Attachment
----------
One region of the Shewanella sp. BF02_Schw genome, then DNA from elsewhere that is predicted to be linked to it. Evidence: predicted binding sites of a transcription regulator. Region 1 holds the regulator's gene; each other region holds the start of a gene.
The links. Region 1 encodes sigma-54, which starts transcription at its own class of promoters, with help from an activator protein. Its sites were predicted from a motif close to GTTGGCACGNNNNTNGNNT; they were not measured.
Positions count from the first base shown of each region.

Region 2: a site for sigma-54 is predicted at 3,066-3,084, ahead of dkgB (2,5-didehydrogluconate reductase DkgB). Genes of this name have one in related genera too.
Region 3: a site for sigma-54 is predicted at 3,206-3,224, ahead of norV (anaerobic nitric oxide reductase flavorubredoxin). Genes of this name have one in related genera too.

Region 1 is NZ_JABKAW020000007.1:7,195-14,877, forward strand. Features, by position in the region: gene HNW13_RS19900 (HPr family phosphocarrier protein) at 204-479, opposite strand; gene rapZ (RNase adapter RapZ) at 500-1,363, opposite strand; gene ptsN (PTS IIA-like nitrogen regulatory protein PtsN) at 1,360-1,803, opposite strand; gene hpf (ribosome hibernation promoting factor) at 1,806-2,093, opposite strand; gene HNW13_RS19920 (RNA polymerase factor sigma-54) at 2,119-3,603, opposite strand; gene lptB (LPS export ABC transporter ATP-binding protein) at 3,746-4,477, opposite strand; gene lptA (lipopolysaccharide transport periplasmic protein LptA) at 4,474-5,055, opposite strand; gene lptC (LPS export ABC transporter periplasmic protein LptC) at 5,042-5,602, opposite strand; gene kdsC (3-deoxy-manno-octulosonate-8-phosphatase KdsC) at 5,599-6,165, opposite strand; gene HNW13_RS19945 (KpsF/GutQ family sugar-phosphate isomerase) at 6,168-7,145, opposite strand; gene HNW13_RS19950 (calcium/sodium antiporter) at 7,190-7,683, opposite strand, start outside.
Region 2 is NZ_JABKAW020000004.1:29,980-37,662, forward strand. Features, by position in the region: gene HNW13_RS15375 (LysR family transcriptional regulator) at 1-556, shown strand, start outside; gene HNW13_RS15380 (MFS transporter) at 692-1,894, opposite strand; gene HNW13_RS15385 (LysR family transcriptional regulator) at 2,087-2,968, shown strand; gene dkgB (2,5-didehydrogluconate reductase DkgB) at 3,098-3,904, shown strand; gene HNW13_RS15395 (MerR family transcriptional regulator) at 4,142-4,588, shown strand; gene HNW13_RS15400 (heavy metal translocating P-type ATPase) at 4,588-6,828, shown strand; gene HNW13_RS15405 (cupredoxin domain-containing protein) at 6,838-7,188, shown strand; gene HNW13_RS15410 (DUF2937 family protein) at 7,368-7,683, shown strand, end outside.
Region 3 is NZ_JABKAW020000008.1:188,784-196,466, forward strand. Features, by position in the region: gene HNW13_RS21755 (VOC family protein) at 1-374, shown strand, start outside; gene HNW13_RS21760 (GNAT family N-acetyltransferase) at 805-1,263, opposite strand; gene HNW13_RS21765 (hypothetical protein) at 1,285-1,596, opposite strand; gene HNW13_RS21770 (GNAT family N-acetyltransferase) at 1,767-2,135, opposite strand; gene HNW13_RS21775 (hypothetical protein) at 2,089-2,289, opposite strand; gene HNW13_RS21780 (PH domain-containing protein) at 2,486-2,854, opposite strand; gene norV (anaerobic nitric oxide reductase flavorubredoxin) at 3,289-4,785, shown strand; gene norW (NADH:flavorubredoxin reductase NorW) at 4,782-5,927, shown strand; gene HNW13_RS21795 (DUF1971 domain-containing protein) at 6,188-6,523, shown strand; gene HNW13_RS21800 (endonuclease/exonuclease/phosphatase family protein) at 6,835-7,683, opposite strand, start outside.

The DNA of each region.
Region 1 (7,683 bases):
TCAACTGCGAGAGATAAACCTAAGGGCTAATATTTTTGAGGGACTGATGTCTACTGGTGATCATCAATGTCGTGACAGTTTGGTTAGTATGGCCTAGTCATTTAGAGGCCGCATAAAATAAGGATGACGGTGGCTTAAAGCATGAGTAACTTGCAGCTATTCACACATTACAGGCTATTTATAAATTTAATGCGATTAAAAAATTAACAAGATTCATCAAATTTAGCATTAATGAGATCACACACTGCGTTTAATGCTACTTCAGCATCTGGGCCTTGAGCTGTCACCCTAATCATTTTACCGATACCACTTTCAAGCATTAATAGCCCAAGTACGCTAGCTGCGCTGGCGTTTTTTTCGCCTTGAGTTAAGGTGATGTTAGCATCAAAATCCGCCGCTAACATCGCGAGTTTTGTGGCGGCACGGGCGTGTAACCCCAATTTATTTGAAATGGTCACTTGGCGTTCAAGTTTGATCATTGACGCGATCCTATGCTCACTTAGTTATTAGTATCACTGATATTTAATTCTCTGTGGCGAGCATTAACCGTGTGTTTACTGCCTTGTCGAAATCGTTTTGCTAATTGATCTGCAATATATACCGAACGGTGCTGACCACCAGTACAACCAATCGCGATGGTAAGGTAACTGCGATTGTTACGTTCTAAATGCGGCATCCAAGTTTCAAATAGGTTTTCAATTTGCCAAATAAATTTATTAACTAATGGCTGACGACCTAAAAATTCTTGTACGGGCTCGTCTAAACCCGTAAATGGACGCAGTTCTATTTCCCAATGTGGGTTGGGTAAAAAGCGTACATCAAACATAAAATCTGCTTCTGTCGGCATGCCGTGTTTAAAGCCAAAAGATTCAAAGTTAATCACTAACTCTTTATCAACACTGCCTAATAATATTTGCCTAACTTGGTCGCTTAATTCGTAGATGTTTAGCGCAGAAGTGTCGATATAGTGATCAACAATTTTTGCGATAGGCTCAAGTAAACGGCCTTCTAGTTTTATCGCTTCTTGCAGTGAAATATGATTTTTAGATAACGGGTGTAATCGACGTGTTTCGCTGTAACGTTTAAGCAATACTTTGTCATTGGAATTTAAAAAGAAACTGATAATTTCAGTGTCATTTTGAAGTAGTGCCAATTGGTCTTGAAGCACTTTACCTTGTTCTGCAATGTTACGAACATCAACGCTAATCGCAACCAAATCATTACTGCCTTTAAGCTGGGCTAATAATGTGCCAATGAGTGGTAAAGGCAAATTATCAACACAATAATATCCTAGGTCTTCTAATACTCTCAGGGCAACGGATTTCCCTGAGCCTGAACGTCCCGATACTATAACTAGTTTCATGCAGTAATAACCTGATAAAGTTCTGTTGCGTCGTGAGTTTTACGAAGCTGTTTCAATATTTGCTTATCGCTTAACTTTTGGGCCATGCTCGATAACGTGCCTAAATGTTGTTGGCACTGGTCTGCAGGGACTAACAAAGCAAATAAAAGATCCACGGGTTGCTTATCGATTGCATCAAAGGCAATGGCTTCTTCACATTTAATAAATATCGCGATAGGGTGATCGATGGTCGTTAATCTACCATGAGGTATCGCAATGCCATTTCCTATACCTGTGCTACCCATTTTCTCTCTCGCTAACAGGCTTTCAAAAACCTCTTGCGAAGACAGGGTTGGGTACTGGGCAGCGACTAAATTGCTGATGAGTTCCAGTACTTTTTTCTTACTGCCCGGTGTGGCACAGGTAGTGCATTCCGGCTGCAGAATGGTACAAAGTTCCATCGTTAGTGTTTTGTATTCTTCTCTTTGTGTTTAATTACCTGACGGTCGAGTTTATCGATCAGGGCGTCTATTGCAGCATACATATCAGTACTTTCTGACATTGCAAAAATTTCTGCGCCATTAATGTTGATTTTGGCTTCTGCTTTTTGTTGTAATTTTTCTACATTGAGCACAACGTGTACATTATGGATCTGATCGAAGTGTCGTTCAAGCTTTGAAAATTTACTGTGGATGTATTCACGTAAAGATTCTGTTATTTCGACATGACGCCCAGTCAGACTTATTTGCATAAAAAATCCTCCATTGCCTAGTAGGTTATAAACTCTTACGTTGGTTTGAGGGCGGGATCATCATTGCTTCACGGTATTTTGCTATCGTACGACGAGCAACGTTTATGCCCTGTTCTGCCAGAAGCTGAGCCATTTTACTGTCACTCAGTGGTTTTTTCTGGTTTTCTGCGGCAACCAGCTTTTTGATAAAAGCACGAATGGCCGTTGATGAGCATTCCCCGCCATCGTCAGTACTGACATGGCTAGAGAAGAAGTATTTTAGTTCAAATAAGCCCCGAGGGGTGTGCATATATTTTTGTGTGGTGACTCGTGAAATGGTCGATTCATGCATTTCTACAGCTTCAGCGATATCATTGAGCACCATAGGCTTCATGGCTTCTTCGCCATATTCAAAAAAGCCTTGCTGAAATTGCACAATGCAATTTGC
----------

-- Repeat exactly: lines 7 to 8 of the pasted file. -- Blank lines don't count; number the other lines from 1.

Region 2 is NZ_JABKAW020000004.1:29,980-37,662, forward strand. Features, by position in the region: gene HNW13_RS15375 (LysR family transcriptional regulator) at 1-556, shown strand, start outside; gene HNW13_RS15380 (MFS transporter) at 692-1,894, opposite strand; gene HNW13_RS15385 (LysR family transcriptional regulator) at 2,087-2,968, shown strand; gene dkgB (2,5-didehydrogluconate reductase DkgB) at 3,098-3,904, shown strand; gene HNW13_RS15395 (MerR family transcriptional regulator) at 4,142-4,588, shown strand; gene HNW13_RS15400 (heavy metal translocating P-type ATPase) at 4,588-6,828, shown strand; gene HNW13_RS15405 (cupredoxin domain-containing protein) at 6,838-7,188, shown strand; gene HNW13_RS15410 (DUF2937 family protein) at 7,368-7,683, shown strand, end outside.
Region 3 is NZ_JABKAW020000008.1:188,784-196,466, forward strand. Features, by position in the region: gene HNW13_RS21755 (VOC family protein) at 1-374, shown strand, start outside; gene HNW13_RS21760 (GNAT family N-acetyltransferase) at 805-1,263, opposite strand; gene HNW13_RS21765 (hypothetical protein) at 1,285-1,596, opposite strand; gene HNW13_RS21770 (GNAT family N-acetyltransferase) at 1,767-2,135, opposite strand; gene HNW13_RS21775 (hypothetical protein) at 2,089-2,289, opposite strand; gene HNW13_RS21780 (PH domain-containing protein) at 2,486-2,854, opposite strand; gene norV (anaerobic nitric oxide reductase flavorubredoxin) at 3,289-4,785, shown strand; gene norW (NADH:flavorubredoxin reductase NorW) at 4,782-5,927, shown strand; gene HNW13_RS21795 (DUF1971 domain-containing protein) at 6,188-6,523, shown strand; gene HNW13_RS21800 (endonuclease/exonuclease/phosphatase family protein) at 6,835-7,683, opposite strand, start outside.